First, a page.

A weary traveler, down on his luck, comes to an inn.  He’s cold and hungry, so he goes into the common room.  There he sees a table spread with all sorts of delicacies and delicious-smelling food.

And yet, he notices right away that the people sitting around the table look hungry, sad, and frustrated.  Soon he realizes why:  they each have a spoon with a long, long handle, so long that when they try to feed themselves, they can’t bring the spoon into their mouths.  They’re starving in the midst of plenty.

So he leaves that place and continues down the road to another inn.  He’s so weary that he goes into the common room without much more thought, despite his bad luck at the first inn.  Here, he sees a table that looks just like the one in the first inn.  And the food piled high on it smells just as tantalizingly good.

But here, the crowd of people sitting around the table are laughing and smiling, and seem well fed.  And yet they have the same too-long spoons.  And then he sees why:  instead of vainly trying to feed themselves, they’re each reaching across the table to feed the person opposite them.

This old story about heaven and hell applies beautifully, in my mind, to the conference business and to public speaking.  A conference that simply offers speakers for their entertainment value, even great ones, and doesn’t do much to bring the attendees together, is like that first inn, a vision of hell.  Here we all are, and here the psychic food is, and yet we can’t make the most of it.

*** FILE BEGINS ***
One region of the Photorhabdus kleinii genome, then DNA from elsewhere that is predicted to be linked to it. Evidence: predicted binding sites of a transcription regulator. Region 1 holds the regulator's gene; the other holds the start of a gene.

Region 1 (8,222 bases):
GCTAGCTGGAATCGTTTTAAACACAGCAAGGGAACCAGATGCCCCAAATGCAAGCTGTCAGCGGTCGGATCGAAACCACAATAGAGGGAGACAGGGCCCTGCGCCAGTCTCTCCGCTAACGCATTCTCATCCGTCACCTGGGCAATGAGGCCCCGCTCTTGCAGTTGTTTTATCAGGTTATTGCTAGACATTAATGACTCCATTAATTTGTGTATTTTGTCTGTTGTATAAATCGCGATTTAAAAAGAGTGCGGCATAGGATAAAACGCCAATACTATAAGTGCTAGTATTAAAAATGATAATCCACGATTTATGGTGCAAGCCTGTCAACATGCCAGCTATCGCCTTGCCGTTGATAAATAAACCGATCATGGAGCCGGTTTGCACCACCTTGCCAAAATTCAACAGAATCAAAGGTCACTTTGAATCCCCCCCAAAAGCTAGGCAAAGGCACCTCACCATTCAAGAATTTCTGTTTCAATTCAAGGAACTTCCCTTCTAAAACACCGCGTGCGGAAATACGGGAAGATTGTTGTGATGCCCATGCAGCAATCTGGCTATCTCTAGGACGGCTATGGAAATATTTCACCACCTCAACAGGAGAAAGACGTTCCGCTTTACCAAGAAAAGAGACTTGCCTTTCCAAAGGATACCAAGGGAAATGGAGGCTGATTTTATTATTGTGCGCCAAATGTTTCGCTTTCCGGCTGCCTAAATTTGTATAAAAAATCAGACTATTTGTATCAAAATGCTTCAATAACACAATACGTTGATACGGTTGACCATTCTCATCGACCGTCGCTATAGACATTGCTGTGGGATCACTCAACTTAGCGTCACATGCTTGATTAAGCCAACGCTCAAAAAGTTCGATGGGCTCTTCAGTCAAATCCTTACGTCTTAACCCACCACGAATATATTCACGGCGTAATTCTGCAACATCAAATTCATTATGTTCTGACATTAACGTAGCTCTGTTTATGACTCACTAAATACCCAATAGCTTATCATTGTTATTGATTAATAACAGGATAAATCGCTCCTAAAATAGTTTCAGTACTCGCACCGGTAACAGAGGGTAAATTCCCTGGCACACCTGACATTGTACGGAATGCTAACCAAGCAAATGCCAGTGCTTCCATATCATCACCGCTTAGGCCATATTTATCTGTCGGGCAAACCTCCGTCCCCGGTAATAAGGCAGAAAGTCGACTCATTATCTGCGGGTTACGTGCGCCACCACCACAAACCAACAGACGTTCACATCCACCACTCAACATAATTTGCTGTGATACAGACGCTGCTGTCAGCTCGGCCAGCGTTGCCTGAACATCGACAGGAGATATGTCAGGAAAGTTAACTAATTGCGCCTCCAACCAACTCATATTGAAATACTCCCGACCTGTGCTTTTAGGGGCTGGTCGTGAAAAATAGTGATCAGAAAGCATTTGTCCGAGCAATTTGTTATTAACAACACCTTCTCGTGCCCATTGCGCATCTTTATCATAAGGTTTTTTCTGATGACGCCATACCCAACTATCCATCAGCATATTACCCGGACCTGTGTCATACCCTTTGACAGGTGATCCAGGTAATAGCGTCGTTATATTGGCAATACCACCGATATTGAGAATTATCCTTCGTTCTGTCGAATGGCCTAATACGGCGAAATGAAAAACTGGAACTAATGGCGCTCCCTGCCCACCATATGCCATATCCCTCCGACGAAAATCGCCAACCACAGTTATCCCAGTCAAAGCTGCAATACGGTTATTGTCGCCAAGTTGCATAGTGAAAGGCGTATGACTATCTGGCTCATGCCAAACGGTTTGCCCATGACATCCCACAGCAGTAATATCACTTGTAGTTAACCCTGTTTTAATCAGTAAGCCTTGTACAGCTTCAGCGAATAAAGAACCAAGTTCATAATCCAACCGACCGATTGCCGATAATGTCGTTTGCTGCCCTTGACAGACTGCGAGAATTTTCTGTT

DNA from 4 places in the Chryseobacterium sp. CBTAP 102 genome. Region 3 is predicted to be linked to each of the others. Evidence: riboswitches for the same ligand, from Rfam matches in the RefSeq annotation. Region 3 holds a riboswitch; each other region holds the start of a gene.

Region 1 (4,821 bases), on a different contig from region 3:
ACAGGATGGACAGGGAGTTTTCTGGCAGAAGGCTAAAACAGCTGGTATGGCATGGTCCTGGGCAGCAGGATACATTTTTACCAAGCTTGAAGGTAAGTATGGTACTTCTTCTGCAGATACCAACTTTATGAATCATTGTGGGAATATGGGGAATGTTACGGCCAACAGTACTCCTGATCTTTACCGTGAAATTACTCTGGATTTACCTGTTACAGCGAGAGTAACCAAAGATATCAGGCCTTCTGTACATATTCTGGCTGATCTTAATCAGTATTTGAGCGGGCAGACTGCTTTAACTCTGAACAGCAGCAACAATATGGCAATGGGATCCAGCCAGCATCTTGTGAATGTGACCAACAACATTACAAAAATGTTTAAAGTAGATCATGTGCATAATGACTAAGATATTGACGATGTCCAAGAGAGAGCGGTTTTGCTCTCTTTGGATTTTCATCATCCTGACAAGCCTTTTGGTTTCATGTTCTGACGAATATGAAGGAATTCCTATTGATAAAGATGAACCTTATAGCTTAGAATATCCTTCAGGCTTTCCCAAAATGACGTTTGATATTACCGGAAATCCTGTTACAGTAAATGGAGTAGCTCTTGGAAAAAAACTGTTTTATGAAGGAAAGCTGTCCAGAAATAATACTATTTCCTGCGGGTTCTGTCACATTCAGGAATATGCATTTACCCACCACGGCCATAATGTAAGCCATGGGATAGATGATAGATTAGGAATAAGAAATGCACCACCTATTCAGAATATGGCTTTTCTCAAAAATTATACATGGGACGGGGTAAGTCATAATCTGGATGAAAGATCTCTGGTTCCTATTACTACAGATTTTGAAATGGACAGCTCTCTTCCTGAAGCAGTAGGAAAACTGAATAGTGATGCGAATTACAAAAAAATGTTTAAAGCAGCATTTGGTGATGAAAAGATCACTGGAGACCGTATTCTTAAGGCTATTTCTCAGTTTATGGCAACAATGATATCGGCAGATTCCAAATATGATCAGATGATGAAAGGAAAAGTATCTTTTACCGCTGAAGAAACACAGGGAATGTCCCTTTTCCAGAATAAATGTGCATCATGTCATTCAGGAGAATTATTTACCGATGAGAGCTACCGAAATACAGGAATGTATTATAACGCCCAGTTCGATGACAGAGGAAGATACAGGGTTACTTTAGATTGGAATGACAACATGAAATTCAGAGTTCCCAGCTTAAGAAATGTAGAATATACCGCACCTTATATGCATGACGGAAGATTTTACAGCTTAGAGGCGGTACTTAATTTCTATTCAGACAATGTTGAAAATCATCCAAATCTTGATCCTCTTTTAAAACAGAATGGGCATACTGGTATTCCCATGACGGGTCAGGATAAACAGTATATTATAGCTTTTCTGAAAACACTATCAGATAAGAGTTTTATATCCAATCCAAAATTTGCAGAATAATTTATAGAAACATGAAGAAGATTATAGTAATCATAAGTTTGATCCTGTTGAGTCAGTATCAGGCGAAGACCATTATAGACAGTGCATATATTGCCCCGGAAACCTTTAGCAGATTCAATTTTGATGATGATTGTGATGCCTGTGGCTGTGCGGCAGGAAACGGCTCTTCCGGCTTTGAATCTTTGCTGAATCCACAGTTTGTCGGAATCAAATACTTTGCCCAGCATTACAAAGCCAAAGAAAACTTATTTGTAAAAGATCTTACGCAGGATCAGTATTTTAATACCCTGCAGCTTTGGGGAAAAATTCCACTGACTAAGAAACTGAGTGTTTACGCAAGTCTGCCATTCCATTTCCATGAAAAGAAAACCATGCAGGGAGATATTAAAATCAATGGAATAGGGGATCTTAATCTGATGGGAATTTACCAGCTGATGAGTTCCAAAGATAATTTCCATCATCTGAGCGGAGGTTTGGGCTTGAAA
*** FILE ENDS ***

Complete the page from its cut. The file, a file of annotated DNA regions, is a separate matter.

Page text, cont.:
Conferences that realize, on the other hand, they are about networking just as much as they are about speakers, provide that banquet that everyone can feast at.

Similarly, speakers that realize that their primary role is to share their bounty with others – that it’s about the audience, not them – find the whole business of attending a conference a joy from start to finish.  Whereas speakers who are only in it for themselves and their own ego gratification find speaking much, much harder because they don’t get nourished along the way.

I was reminded of the story recently when reading about a psychological study of people that found that they tend to project their own qualities on other people.  Selfish people see other people as selfish, and generous people see generosity all around them, and so on.  This is hardly astonishing.  In fact, it confirms something my grandmother taught me. She said, long before I could figure out what it meant, “As you make your bed, so you must lie in it.”   She usually said it after I had done something to annoy her.

But that’s what science does, often:  it establishes in fact what we knew as a rule of thumb.  And in this case, there’s more:  people who regularly view others in a negative light are more likely to be depressed, and have various personality disorders.  Hell, indeed.

A conference is a banquet, spread out for all to enjoy.  But you won’t get much nourishment from it unless you are able to share the food with everyone.  That goes for the organizers, the speakers, and the participants.  We all get out of it what we expect, even as we project our own attitudes on the other people around us.

A shout-out to my buddy Jayson Gaignard, and his MMT conference, which beautifully realizes what I’m talking about.  I’ve both spoken at and attended his conference in the last few years, and every occasion has been life-changing.  That good.  

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